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The Victorian Liquor Commission

The Victorian Liquor Commission delivers licensing, investigative, disciplinary and other regulatory functions under the Liquor Control Reform Act 1998 (the Act) and regulations relating to the supply and consumption of liquor in Victoria.

From 1 July 2022, the Victorian Liquor Commission is responsible for the regulation of liquor. The Commission is supported in its functions by staff from the Department of Justice and Community Safety.

The Commission:

  • undertakes licensing, approval, authorisation and registration activities
  • performs regulatory, investigative and disciplinary functions
  • promotes and monitors compliance
  • detects and responds to contraventions
  • provides advice to the Minister on the operation of the Act and regulations, and the Commission’s functions under the Act and regulations
  • implements Government policy in relation to the supply and consumption of liquor, and
  • informs and educates the public about the Commission’s regulatory practices and requirements.

The Commission also has a broader policy role to consider emerging issues that impact on the delivery of regulatory functions and the operation of the Act and regulations.

The Commission observes the following guidelines to disclose any relevant interests.

For more information on each Commissioner, please visit Our Commissioners.

Liquor Control Victoria

The Victoria Liquor Commission is supported in delivering these functions by staff from a business unit of the Department of Justice and Community Safety (DJCS). The Commission, together with staff from DJCS are called Liquor Control Victoria (LCV).

The establishment of a dedicated liquor regulator in Victoria was a key response to the Royal Commission into the Casino Operator and Licence (Finkelstein Royal Commission).

DJCS supports the Victorian Liquor Commission by providing operational and administrative support and by performing various regulatory functions for Victoria’s liquor industry under delegation. As a matter of practice, certain licensing, compliance and enforcement powers of the Commission are delegated to officers within DJCS, including:

  • the delivery of licensing, approval, authorisation and registration activities
  • delivering activities to support industry to comply with all laws and regulations, and to detect and respond to contraventions of the Liquor Control Reform Act 1998.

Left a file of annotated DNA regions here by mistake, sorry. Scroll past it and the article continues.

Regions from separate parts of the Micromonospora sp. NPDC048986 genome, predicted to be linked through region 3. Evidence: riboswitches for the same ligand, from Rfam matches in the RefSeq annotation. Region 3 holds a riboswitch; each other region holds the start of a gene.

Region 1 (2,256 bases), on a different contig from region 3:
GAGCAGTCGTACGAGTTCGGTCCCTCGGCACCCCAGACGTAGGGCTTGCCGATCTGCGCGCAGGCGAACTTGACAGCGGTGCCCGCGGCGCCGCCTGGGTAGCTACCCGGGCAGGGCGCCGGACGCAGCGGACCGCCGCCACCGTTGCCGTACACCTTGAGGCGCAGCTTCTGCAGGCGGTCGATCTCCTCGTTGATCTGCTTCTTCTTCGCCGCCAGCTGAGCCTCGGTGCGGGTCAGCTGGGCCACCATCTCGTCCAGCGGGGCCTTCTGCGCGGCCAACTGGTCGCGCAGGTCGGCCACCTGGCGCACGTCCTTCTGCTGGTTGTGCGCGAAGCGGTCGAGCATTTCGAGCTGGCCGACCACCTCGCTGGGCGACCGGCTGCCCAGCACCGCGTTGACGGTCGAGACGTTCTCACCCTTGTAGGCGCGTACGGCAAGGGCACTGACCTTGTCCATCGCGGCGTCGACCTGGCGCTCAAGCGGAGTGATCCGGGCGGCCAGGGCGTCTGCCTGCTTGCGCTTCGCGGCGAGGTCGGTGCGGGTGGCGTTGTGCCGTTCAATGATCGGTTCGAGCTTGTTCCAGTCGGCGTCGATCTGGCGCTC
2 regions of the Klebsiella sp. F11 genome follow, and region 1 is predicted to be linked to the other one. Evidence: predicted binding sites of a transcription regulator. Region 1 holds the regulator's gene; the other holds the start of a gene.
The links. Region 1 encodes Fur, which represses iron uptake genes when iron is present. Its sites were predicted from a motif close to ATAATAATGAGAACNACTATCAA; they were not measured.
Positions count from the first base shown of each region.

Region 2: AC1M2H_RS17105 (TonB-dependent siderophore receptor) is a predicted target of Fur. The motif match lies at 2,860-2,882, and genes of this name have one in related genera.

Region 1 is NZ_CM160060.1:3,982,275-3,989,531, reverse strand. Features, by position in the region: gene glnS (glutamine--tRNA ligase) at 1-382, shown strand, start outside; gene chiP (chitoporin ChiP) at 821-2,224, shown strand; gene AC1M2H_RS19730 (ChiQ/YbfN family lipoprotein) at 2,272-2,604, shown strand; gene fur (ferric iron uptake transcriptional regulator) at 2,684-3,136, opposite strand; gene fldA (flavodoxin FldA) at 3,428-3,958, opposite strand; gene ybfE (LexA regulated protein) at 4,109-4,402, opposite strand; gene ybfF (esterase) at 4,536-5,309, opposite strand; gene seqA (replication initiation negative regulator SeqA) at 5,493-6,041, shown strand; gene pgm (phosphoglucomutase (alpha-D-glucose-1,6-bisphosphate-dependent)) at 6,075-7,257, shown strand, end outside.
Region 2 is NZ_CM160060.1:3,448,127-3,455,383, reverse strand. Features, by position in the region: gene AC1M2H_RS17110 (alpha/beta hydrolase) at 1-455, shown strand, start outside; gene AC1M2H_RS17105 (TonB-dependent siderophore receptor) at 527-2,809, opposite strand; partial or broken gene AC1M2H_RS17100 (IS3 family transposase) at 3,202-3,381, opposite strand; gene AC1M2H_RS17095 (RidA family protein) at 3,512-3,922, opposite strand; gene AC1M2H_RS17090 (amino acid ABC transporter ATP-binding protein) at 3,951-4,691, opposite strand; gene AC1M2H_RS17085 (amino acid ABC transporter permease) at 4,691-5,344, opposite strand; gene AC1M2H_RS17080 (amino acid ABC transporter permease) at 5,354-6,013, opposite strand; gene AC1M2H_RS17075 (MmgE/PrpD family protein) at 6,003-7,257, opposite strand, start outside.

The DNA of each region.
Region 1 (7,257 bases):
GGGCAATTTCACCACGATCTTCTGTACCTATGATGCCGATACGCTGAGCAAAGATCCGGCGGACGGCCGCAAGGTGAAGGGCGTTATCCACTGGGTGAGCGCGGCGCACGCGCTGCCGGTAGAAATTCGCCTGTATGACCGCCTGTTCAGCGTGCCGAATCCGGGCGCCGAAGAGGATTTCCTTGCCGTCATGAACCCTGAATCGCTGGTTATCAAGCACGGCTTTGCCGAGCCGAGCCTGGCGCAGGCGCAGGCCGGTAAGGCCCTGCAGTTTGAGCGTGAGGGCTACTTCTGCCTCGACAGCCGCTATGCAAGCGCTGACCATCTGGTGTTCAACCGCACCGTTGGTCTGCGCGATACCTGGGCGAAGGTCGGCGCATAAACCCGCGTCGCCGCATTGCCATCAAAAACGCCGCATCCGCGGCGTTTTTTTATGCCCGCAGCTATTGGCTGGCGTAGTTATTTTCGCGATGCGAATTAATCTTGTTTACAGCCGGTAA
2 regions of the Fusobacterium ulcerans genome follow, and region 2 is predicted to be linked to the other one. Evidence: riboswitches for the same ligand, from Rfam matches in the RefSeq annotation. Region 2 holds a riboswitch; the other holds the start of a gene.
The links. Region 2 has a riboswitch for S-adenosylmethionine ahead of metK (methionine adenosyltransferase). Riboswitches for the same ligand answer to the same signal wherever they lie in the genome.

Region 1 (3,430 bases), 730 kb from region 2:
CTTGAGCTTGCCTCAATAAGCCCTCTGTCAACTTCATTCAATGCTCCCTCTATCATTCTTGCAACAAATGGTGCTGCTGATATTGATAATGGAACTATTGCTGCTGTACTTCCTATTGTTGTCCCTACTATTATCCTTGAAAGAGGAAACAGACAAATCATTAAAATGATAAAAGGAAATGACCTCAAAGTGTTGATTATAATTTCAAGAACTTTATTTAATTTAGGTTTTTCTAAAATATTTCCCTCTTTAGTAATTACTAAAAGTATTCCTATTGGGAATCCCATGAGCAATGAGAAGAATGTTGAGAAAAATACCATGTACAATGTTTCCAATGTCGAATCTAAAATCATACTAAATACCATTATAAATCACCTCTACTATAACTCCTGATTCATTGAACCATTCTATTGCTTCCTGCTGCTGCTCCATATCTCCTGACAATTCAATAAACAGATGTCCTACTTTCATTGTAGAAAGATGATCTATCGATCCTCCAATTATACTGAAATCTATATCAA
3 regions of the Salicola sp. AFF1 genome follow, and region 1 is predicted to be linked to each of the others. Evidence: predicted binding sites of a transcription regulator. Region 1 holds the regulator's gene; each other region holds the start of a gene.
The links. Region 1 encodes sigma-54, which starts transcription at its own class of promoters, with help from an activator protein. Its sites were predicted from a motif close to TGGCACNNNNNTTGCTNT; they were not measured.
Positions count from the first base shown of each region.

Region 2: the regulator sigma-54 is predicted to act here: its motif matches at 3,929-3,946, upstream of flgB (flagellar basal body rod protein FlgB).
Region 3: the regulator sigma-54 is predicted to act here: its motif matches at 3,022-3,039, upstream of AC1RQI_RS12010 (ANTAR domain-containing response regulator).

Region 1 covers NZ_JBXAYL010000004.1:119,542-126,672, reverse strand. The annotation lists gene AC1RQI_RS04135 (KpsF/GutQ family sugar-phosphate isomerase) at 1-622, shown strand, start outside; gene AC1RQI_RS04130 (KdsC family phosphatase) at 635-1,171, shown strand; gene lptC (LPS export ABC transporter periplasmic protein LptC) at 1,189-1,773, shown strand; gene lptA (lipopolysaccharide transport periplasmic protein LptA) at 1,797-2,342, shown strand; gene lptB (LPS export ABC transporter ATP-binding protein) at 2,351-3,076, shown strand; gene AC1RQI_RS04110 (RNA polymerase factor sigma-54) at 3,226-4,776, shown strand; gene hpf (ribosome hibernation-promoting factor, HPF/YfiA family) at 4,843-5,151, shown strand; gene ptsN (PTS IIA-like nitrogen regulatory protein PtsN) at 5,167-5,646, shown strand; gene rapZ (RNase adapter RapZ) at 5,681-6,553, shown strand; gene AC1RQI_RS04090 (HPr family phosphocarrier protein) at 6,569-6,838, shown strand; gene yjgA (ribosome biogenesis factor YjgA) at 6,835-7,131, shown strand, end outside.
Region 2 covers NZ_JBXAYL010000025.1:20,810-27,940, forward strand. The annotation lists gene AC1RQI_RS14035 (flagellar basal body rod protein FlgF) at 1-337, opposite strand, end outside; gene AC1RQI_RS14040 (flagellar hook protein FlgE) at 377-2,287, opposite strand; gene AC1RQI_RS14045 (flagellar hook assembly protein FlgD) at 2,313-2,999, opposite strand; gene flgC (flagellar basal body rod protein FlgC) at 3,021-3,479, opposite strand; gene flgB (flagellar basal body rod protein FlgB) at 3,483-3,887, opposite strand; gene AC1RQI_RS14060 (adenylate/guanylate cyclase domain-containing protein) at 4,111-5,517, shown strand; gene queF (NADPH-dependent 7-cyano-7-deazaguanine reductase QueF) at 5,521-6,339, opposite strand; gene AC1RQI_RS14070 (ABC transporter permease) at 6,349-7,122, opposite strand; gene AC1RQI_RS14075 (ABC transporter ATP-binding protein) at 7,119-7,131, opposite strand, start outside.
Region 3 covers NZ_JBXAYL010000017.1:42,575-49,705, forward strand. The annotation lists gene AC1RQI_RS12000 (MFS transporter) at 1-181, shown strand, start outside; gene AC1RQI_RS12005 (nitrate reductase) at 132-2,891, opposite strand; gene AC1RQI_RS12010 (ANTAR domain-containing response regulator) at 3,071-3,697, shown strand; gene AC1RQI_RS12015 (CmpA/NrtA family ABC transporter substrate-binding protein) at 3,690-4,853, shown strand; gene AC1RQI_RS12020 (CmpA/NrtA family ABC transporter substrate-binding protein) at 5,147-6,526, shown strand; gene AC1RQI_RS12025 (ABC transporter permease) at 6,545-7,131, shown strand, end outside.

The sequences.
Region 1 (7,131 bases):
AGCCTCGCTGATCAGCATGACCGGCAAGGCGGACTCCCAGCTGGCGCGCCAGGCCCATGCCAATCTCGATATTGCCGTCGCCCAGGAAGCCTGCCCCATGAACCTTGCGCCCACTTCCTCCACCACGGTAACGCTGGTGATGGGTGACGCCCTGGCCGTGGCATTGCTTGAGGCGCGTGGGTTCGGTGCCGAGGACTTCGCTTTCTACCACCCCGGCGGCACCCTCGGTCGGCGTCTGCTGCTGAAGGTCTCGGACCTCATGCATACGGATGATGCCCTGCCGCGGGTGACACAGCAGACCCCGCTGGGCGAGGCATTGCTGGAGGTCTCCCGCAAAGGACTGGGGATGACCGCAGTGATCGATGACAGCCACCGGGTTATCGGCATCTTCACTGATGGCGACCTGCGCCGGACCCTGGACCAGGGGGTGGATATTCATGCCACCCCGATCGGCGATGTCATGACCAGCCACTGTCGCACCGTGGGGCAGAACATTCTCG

LCV has a Chief Operating Officer who is responsible for the general conduct and the effective and efficient management of our functions and activities. Divisions of LCV cover licensing, compliance and enforcement, and legal, policy and harm minimisation.

Many of the delegates decisions as well as single Commissioner decisions can be appealed through an internal review process. For more information on the process, or to appeal, please use the following form.

LCV organisation chart

Chief Operating Officer: Chris Carter

  • Director, Compliance: Lisa Faldon
  • Director, Legal Policy and Harm Minimisation: Cameron Warfe
  • Director, Licensing and Transformation: Erin Williams

Corporate documents

Liquor Control Victoria Strategic Plan 2023 - 2026

Commission hearings

When considering an internal review matter or conducting an inquiry, the Commission appoints a suitably qualified lawyer to be Counsel Assisting the Commission. Liquor Control Victoria may provide a lawyer to fulfil this function.

The role of the appointed lawyer (Counsel Assisting) is to help the Commission conduct the matter including, including questioning of witnesses at a hearing and eliciting information necessary for the Commission to consider the matter. They can also provide the Commission with legal advice concerning its powers, duties, functions and obligations and facilitate the efficient and effective conduct of the matter.

Role of Counsel Assisting

The role of Counsel Assisting is to facilitate the proper conduct of the matter with a view to ensuring that the Commission has before it all relevant and appropriate evidence, presented in a fair and reasonable manner, to inform the Commission’s decision making;

For this purpose, Counsel Assisting may do one or more of the following (as appropriate for the particular inquiry):

  • provide advice to the Commission about how the matter (including preliminary hearings and conferences) should be conducted;
  • correspond with the parties regarding pre-hearing procedural steps;
  • identify and/or collate documents that may be relevant;
  • provide advice about, and assistance with, the use of the Commission's investigative powers (where relevant);
  • tender documents or lead evidence;
  • ask questions of parties and witnesses;
  • make submissions on relevant matters; and
  • assist in the preparation of draft reasons for decision of the Commission.

Counsel Assisting is expected to:

  • act impartially and transparently in their dealings with parties and witnesses
  • act in accordance with the lawful directions given by the Commissioners.

Counsel Assisting cannot provide legal advice to parties, but can provide guidance to parties concerning the Commission’s usual practices and procedures.

Reviewed 30 August 2023


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